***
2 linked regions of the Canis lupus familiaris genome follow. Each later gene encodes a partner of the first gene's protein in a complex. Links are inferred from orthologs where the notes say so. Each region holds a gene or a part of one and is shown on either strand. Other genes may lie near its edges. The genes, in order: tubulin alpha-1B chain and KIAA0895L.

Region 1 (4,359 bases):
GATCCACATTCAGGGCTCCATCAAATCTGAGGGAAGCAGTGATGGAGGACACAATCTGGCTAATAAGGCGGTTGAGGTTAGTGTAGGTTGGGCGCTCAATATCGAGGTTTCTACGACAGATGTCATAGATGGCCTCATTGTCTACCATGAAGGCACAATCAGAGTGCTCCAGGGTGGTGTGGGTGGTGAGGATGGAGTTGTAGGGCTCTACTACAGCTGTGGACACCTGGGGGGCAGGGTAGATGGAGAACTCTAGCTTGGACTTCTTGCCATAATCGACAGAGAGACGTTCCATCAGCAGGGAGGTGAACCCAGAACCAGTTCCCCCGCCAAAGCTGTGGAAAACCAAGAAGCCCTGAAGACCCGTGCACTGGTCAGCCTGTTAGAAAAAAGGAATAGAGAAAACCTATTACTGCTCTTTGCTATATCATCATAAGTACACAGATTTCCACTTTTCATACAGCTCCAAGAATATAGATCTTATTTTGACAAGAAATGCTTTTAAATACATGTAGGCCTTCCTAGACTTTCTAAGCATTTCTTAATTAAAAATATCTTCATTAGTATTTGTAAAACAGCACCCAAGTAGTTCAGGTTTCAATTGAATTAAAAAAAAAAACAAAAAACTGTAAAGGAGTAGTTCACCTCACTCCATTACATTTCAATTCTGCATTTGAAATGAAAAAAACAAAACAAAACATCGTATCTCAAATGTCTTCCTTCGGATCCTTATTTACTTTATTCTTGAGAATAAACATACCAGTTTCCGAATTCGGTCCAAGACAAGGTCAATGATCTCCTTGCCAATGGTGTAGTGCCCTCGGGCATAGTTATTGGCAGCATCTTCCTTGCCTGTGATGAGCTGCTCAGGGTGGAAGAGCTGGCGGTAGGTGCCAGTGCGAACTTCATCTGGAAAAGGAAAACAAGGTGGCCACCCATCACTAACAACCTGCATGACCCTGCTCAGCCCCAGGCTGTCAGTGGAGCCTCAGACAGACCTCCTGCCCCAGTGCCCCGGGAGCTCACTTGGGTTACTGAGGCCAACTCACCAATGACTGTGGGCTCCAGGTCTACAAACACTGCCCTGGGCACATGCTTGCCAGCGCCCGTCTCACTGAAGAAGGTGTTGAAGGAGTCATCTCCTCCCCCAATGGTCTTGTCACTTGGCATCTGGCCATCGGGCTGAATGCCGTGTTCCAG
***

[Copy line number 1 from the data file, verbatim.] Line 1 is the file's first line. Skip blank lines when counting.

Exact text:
2 linked regions of the Canis lupus familiaris genome follow. Each later gene encodes a partner of the first gene's protein in a complex. Links are inferred from orthologs where the notes say so. Each region holds a gene or a part of one and is shown on either strand. Other genes may lie near its edges. The genes, in order: tubulin alpha-1B chain and KIAA0895L.